By Adam Turner @AdamTurnerPR
The Man Who Saved the World is a Danish historical thriller directed by Peter Anthony. It recounts the story of a modest, yet heroic, Russian Lieutenant General who in 1983 saved the world from, what could have been, the most disastrous nuclear war ever. The main character, Stanislav Petrov, is a remarkable man with an extraordinary story. His sagacious decision, when in charge of a Soviet nuclear early warning centre during the Cold War, saved millions of American and Russian’s lives – and maybe the world as we know it. Sadly, he was never given the recognition he so deserved. And, had since spent much of his life sad, lonely and isolated from the rest of the world after the death of a loved one and a bitter family dispute. It wasn’t until later in life that his incredible actions were acknowledged and his astonishing story was told.
Peter Anthony’s portrayal, which is based on a true events, sadly doesn’t do Petrov’s remarkable story justice. Jumping back and forth between documentary to reconstruction, it’s hard to know what’s real and what isn’t, and the acting in the opening scene (if it is acting) looks like something you’d see in a B movie.Throughout the film it’s incredibly difficult to determine who is acting and who isn’t. And, it’s not until the final credits when it finally becomes clear that Petrov is playing himself. It’s a shame because such an astonishing and compelling story deserves a much more succinct execution. You would of thought that, after constructing the film over a period of nine years, Anthony would have produced something a little bit more polished.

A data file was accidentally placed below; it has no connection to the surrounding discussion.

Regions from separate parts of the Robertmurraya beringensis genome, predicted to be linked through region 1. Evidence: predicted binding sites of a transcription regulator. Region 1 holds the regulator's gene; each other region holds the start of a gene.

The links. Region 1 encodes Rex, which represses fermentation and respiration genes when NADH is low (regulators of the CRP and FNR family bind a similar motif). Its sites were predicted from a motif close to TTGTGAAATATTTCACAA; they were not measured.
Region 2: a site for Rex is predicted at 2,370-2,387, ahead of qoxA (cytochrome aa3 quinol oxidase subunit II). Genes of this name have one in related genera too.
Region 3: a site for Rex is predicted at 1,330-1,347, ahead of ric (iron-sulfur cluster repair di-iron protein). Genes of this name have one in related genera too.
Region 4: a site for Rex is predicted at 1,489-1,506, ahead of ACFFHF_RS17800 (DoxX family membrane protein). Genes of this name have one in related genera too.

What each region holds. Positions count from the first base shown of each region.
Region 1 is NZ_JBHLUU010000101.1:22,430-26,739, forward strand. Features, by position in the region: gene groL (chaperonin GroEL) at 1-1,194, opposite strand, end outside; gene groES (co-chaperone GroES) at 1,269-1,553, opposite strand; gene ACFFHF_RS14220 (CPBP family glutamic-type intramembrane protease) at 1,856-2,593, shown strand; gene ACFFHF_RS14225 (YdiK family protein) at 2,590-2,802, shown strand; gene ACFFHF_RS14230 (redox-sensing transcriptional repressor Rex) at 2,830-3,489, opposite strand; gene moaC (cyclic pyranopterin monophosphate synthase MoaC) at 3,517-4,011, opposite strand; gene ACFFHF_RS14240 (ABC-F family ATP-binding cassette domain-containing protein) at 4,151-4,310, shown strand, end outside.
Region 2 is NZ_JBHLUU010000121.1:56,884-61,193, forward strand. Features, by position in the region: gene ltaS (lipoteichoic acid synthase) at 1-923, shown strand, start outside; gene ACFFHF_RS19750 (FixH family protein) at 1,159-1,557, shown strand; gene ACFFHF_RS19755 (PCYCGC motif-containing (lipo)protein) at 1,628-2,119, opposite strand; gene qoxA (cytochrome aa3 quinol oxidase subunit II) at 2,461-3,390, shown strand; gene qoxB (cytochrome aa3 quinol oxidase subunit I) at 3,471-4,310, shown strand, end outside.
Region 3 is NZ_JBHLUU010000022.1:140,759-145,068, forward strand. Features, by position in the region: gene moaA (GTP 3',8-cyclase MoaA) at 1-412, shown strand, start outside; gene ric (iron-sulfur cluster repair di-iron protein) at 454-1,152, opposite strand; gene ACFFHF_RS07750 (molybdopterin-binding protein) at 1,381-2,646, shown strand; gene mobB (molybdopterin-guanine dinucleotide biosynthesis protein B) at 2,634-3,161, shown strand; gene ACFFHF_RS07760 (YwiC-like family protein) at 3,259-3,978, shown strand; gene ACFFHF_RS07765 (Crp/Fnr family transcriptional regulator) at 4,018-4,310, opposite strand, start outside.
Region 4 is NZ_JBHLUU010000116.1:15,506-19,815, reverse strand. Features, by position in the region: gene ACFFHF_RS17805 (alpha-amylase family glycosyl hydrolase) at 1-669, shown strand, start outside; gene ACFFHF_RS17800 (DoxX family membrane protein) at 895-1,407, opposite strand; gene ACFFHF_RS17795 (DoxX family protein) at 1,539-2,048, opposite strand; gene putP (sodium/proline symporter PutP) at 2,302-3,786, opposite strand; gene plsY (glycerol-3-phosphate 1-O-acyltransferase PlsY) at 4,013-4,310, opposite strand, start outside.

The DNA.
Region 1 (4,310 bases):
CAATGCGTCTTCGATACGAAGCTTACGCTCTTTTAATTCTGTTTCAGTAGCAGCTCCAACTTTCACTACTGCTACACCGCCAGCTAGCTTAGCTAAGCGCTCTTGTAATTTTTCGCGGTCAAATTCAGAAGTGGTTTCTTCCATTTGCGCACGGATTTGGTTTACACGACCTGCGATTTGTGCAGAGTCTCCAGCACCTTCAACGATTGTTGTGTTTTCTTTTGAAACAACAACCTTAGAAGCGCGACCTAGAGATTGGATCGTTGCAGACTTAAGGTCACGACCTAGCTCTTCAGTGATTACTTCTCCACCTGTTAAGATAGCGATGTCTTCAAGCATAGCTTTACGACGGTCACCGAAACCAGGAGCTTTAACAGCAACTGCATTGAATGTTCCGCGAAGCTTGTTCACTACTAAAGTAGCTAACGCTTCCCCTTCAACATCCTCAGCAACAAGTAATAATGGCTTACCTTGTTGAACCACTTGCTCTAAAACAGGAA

However, the director failed to highlight any of the most important aspects of the tale – from the most meaningful relationships (like the one between Petrov and his mother and his young, female translator), to why he ended up in the USA. Who invited him there and how did he wind up meeting Robert De Niro, Matt Damon and Kevin Costner? The whole film is disjointed and confused, and the only thing that carries it along, or encourages you to continue watching, is the strength of the story. The reconstruction, which shows a young Petrov with his finger on the pulse of the nuclear control centre is powerful but one scene doesn’t make a good film.
Unfortunately, overall, the film simply did not live up to the narrative. Although, it did bring to the forefront a truly amazing man, whose story should be told in every school, college and university across the world – just not through the execution of this film.
The Man Who Saved The World is out now on VOD and releasing on DVD 29th June.